Discover gin, rum and beer from Islay & Jura
Islay is rightly famed for its smoky single malt whiskies, with no less than eight distilleries (and one on neighbouring Jura) producing some of the most popular and unique whiskies in the world. But whisky isn’t the only drink produced on the island; craft beer and craft gin are made here too. If you’re not a fan of whisky, or you just fancy a bit of variety, make sure you try Deer Island rum - the first rum distilled on Jura - or have a classic G&T with Islay Gin. Slàinte!
Go for the gin!
Isle of Islay Gin
Hand-crafted on the Isle of Islay, the Isle of Islay Gin Distillery is the first and only company solely dedicated to producing Gin on the Hebridean Isle of Islay. The inspiration for their unique blend of botanicals stemmed from the abundance of wild Islay Heather, Islay Gorse and the wild deer that roam the island.
The visitor centre is open throughout the week for you to buy the local spirit and learn more about its fascinating heritage.
The Botanist Gin
The resurrection of Bruichladdich distillery on Islay is one of the whisky industry’s great stories. Brought back from semi-dereliction in 2001, it began to make whisky the old-fashioned way, using the artisanal skills of local people and much of the old machinery that had been installed when the distillery was built back in 1881. As well as producing distinctive whiskies, Bruichladdich then released The Botanist, Islay’s first gin. And what a gin it is! It takes its name from the botanicals used in its production and the local foragers who collect them. Nine classic gin botanicals (juniper berries, angelica root, cassia bark, cinnamon bark, coriander seed, lemon peel, orange peel, liquorice root and orris root) are used along with 22 others that are found on the island.
"We're not Gin Lovers - We're adventurers". Lussa Gin is an expression of the wild landscape on the Isle of Jura, situated off Scotland’s west coast. For the local business that means growing, gathering and distilling fifteen zesty and aromatic botanicals so we can pack as much local flavour into every bottle as we can.
At cooler temperatures you can actually see the botanical oils as a faint haze in the bottle – if you’re lucky, you’ll see a flash of them when you add tonic. Because every batch is hand made using a traditional still, the temperature where the oils show themselves will vary. What never varies is the care we take in growing, gathering and distilling Lussa Gin at the north end of our breathtaking, windswept isle.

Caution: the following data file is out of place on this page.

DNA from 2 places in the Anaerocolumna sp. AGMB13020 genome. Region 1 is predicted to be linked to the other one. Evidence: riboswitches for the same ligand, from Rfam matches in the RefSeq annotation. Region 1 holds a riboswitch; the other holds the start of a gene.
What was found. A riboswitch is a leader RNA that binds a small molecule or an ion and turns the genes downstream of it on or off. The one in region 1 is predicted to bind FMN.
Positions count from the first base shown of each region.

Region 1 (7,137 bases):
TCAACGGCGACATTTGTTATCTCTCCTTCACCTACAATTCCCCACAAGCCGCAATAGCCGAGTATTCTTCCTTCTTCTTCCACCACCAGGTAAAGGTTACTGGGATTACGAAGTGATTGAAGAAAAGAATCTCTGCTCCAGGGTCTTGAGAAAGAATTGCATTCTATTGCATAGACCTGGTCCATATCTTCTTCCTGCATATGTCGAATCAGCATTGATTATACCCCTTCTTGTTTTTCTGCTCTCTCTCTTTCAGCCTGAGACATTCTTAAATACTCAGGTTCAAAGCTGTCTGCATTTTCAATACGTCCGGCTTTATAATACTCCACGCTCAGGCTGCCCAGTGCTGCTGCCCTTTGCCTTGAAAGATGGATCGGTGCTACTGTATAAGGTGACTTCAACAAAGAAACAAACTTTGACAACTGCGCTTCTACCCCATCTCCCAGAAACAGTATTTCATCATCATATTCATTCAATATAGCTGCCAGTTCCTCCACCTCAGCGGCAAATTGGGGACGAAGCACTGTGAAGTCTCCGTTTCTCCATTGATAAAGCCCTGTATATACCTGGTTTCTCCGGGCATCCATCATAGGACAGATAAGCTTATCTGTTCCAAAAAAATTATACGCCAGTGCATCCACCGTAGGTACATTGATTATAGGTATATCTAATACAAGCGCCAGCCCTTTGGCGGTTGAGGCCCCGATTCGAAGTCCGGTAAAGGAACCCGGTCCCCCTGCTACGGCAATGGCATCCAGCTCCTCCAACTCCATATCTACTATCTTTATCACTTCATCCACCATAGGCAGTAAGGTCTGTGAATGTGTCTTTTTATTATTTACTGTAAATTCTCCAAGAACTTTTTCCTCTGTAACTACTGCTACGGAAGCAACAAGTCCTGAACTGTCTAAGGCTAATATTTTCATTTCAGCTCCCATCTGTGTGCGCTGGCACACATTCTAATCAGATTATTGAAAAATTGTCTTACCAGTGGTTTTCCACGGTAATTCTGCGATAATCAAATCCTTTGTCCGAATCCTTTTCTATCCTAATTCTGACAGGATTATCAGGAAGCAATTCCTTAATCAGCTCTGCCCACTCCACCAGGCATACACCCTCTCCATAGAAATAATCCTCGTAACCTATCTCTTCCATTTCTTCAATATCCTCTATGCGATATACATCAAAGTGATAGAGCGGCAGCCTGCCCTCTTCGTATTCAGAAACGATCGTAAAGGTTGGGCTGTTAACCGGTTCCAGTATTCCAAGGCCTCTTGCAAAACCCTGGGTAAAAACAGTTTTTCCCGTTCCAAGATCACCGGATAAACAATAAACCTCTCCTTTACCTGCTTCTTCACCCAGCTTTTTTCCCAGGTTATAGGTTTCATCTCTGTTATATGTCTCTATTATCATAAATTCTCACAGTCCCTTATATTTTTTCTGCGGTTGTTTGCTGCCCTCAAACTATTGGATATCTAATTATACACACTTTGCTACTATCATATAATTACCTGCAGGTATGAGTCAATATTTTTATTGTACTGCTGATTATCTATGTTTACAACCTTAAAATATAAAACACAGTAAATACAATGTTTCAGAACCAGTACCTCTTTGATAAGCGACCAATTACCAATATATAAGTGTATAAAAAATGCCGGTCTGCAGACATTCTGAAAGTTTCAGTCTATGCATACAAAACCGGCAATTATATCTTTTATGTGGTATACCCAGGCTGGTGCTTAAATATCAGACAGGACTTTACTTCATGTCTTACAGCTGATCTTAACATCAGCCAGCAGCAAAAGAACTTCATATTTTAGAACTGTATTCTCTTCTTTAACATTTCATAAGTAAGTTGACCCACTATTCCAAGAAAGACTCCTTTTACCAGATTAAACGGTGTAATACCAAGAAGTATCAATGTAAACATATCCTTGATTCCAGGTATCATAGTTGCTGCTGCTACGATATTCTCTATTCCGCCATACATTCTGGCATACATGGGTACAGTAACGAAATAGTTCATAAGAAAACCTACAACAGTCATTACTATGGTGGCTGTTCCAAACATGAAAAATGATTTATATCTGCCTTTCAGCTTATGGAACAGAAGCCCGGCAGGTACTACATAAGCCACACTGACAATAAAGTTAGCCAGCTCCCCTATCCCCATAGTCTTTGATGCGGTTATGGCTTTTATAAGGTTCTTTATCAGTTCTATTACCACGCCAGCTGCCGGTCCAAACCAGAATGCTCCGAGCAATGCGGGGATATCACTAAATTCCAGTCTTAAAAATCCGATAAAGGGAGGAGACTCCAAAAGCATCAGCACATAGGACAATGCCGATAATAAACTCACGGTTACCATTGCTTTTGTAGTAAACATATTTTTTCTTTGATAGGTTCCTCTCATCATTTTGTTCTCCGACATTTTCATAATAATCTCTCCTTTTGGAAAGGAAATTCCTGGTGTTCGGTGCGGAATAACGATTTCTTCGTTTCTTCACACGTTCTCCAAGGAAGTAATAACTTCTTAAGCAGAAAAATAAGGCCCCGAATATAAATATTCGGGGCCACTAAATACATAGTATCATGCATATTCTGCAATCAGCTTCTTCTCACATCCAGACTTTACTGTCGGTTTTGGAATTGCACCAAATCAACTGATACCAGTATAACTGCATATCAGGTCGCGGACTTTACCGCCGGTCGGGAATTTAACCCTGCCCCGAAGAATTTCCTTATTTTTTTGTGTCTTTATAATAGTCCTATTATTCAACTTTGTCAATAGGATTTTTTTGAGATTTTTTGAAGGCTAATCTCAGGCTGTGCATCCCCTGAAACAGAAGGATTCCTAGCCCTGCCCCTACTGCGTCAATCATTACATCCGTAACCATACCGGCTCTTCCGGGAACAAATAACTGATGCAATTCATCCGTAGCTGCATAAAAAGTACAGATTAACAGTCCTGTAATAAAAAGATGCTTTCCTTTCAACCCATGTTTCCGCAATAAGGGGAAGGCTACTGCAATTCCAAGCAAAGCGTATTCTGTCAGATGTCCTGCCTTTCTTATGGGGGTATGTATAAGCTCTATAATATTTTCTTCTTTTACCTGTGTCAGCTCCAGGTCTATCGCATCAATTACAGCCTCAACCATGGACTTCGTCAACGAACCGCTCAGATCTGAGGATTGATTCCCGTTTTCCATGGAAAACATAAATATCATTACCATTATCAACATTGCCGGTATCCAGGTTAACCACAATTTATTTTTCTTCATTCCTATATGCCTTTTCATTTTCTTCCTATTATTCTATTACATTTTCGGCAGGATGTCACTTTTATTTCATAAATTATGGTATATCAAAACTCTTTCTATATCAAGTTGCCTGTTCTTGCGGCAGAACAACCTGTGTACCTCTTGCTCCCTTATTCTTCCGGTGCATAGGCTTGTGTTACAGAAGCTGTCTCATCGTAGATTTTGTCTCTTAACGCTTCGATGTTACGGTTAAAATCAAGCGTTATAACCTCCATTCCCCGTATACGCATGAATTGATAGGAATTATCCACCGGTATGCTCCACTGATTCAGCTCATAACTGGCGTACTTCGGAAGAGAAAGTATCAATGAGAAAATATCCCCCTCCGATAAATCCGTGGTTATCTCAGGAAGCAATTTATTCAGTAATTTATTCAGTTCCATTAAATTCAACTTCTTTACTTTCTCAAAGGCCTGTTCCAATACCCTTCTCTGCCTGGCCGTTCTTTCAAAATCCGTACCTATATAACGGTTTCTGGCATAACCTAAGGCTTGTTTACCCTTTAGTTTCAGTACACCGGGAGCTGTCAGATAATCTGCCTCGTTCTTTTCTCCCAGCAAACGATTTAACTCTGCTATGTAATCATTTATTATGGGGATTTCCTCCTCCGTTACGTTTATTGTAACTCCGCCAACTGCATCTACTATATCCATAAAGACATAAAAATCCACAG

Try the local rum!
Deer Island Rum
Jura has always been home to more deer than people. Which is how it got its name:‘Diùra translates to Deer Island… which is where the story really starts. The handcrafted spiced is produced directly on the Isle of Jura, making it the very first of its kind.
Drop by the wee distillery at The Pier Garage on Jura to try some of Deer Island Rum's exceptional spirits.
Bring on the beer!
Islay Ales was set up in 2003 by Paul Capper, Walter Schobert and Paul Hathaway who decided that an island with eight whisky distilleries producing some of the most famous whiskies in the world needed a brewery! They now brew eight beers on a regular basis, as well as some limited editions for special events including the Islay Festival of Music and Malt. Make sure you try Black Rock Ale, CAMRA’s Scottish Champion Real Ale in a Bottle Gold Medal winner in 2009 and Single Malt Ale, CAMRA’s Scottish Champion Real Ale in a Bottle Gold Medal winner in 2010. On a sunny day you can’t beat Saligo Ale, a golden beer whose taste brings to mind sandy beaches and sunshine. For a winter warmer, pour yourself a pint of Nerabus Ale, a ruby-coloured beer that has a spicy, black treacle flavour. And if you want a beer that’s distinctly Islay, then order a pint of Kilchoman Dark or Kilchoman Pale. Both used malted barley direct from Kilchoman Distillery to give the beer a smoky, peaty taste, just like Islay’s single malts.
Where to Try the Local Spirits
Eating out on Islay
You’ll want some great local food to complement your local tipple of choice, be that whisky, gin or beer. On Islay, you’re spoilt for choice. Islay’s many farms and estates produce fantastic beef, lamb and game, while some of the best shellfish in Scotland is hauled from the Atlantic waters around Islay and Jura. Islay’s many restaurants and pubs feature this fabulous local fare on their menus.
Getting to Islay
Get the CalMac ferry to Islay from Kennacraig on Kintyre, landing at Port Ellen (2 hours 20 minutes) or Port Askaig (from 1 hour 55 minutes). Alternatively, why not fly? Flybe runs a twice-daily 35-minute scheduled flight from Glasgow International Airport to Islay Glenegadale. The flight provides spectacular views over the islands and Kintyre.